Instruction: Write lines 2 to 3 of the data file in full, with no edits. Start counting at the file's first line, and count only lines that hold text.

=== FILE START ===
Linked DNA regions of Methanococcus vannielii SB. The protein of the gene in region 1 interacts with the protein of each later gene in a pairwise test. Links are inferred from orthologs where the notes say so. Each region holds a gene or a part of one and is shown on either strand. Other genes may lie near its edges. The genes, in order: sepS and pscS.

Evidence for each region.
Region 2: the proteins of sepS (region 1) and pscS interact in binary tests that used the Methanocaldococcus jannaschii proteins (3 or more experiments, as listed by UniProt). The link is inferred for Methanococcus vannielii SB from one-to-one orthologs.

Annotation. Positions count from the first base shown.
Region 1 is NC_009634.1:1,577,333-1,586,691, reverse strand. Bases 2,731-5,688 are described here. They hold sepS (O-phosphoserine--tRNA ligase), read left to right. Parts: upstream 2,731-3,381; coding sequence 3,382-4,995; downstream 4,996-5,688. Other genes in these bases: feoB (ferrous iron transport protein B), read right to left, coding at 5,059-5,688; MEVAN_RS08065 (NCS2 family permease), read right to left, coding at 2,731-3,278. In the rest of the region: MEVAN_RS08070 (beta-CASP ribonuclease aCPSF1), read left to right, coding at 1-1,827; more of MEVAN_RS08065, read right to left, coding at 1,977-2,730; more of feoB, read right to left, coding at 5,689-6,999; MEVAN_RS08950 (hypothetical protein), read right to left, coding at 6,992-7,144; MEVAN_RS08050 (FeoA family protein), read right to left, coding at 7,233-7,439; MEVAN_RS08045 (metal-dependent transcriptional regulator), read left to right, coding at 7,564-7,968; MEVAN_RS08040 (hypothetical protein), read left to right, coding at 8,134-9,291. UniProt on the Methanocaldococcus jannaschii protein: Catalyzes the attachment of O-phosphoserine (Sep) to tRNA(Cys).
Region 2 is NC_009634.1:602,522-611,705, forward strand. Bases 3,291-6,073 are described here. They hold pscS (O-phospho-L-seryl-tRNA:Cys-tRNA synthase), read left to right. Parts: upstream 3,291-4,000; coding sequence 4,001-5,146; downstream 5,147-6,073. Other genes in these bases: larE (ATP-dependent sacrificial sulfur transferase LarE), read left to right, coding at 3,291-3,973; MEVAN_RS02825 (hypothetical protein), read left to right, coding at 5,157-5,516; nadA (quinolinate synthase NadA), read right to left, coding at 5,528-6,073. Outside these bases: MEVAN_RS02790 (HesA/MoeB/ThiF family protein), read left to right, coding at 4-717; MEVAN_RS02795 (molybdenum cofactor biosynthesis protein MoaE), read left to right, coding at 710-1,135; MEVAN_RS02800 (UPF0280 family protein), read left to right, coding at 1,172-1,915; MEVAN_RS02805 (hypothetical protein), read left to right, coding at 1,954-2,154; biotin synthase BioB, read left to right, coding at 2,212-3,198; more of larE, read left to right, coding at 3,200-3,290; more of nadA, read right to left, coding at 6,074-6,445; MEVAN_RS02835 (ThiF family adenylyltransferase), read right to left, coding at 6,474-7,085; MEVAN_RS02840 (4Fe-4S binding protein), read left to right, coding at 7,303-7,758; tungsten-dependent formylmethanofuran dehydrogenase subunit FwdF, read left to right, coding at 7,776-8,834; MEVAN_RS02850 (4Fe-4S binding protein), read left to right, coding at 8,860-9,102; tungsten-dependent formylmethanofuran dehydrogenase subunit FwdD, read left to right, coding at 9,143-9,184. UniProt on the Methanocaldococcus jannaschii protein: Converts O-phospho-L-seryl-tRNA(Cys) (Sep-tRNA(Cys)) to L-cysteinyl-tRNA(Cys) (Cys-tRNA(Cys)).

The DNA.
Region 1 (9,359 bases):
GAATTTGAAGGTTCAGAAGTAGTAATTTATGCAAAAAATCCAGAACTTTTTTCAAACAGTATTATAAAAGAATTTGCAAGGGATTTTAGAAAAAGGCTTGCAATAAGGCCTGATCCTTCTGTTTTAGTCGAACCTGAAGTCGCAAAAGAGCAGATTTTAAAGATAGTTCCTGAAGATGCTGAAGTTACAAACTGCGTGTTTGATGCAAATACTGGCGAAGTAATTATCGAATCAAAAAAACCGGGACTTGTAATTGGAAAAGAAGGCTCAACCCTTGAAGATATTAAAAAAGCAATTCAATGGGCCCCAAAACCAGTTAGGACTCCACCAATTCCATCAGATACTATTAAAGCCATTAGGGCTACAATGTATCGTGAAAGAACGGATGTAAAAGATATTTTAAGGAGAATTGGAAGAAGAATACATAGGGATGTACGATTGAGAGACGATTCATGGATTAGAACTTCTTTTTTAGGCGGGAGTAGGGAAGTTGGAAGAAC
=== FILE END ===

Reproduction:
Evidence for each region.
Region 2: the proteins of sepS (region 1) and pscS interact in binary tests that used the Methanocaldococcus jannaschii proteins (3 or more experiments, as listed by UniProt). The link is inferred for Methanococcus vannielii SB from one-to-one orthologs.